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- Publisher: FABER & FABER
- Format: Paperback | 304 pages
- Dimensions: 126mm x 192mm x 26mm | 240g
- Publication date: 21 August 2000
- Publication City/Country: London
- ISBN 10: 0571206921
- ISBN 13: 9780571206926
- Sales rank: 39,637
This collection contains stories about the sport of love - Don Juanism, ageing, male and female power and seductions undertaken for all kinds of intriguing motives. Milan Kundera is author of The Unbearable Lightness of Being and The Book of Laughter and Forgetting.
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Milan Kundera was born in Brno and has lived in France for over forty years. He is the author of the internationally acclaimed and bestselling novels The Joke (1967), Life is Elsewhere (1973), The Farewell Waltz (1976), The Book of Laughter and Forgetting (1978), The Unbearable Lightness of Being (1984), Immortality (1991), and the short-story collection Laughable Loves (1969), which were all originally written in Czech. His play, Jacques and His Master (1984), Slowness (1995), Identity (1998) and Ignorance (2002) were all originally written in French. Milan Kundera has also written extensively about the novel in four collections of essays - The Art of the Novel (1968), Testaments Betrayed (1993), The Curtain (2007) and Encounter (2009).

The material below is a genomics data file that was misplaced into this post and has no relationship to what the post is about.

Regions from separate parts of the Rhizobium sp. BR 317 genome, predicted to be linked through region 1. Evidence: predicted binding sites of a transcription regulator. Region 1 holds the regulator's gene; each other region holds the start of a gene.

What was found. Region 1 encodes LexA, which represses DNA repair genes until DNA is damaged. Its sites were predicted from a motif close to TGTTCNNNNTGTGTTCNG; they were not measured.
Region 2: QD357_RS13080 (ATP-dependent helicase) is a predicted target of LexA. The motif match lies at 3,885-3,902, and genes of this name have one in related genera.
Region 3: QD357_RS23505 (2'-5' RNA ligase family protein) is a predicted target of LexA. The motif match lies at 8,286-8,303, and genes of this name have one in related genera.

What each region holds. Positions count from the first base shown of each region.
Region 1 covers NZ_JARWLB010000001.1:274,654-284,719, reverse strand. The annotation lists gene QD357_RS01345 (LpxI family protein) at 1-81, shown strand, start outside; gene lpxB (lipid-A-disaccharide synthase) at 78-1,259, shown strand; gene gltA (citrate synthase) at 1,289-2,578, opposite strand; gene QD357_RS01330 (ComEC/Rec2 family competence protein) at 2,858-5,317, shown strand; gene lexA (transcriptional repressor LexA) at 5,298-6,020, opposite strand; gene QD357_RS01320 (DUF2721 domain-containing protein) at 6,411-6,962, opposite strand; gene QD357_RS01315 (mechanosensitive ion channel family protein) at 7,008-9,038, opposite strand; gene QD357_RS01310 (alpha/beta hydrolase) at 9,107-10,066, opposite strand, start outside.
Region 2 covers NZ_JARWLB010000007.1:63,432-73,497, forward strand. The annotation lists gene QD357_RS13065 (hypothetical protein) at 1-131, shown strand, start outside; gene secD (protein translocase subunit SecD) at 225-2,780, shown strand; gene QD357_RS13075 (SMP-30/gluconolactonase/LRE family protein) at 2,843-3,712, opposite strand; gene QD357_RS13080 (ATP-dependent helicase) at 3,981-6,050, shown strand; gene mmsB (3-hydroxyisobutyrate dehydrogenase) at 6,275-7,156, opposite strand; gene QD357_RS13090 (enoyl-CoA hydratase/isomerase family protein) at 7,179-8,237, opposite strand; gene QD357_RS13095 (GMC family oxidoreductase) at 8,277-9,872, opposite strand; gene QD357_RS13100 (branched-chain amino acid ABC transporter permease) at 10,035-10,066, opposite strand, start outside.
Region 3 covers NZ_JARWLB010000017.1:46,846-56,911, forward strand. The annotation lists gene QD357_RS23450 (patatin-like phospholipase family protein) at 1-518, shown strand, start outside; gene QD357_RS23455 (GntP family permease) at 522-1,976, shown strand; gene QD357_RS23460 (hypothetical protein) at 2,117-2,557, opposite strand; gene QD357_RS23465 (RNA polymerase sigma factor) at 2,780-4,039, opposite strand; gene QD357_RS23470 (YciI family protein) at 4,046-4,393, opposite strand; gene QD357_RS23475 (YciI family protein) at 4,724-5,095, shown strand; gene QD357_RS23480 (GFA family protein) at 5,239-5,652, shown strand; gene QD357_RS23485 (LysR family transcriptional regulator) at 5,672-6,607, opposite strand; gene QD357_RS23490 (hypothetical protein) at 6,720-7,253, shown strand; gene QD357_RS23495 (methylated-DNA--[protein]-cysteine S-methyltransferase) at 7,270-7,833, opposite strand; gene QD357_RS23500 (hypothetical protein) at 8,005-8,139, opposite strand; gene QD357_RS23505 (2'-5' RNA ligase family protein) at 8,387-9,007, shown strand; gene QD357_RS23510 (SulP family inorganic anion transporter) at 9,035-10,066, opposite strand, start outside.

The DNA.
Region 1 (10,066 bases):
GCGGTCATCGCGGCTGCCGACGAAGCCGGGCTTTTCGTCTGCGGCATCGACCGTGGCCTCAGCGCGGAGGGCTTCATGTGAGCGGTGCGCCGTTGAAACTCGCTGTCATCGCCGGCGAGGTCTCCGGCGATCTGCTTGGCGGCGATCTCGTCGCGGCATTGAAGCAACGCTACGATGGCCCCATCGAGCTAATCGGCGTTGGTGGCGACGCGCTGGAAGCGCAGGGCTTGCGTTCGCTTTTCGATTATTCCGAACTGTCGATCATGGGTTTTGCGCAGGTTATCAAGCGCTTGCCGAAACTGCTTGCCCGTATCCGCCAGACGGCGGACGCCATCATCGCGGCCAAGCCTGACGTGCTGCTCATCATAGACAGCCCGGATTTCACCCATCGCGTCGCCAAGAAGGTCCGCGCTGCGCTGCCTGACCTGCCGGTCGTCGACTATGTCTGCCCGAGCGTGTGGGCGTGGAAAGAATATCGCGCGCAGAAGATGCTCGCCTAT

"An intellectual heavyweight and a pure literary virtuoso, Milan Kundera takes some of Freud's most cherished complexes and irreverently whirls them about in acts of legerdemain that capture our darkest, deepest human passions?The tales in "Laughable Loves" surprise and illuminate?Kundera's world is complex, full of mockeries and paradoxes. Life is often brutal and humiliating; it is often blasphemous, funny, irritating."-- Abe Ravitz, "Cleveland Plain Dealer""Milan Kundera offers a very special blend of sympathy and cynicism, irony and affability, that is unmatched in our literature." -- Thomas Joyce, " Chicago Sun-Times" "Light, wry, and wise."-- John Skow, "Time""Buoyantly energetic and virtuosic."-- Walter Clemons, "Newsweek"
These seven short stories by a Czech writer are artful and sometimes funny - a gallows humor based on the traditional cynicism and bureaucratism of middle-class Central Europeans, and their current view of freedom as freakishness, aphrodisia, private intrigue. Kundera's men find solace in impressing each other with seductions and humiliating women who are either young and adoring or older and concupiscent. In further variations on "the idiocy of eroticism" a demure gift starts playing the whore with her lover and the game takes over; a professor of art parries a pesky review-seeker by charging that he made advances to his mistress, whereupon the man's wife submits affidavits to the effect that such a thing would be physically impossible; a young man feigns religious conversion to surmount his girl's resistance, then is repelled by "how easily and remorselessly she was now betraying her God of No Fornication." Life, ironic but goatish, among "the old dead" and "the young dead." (Kirkus Reviews)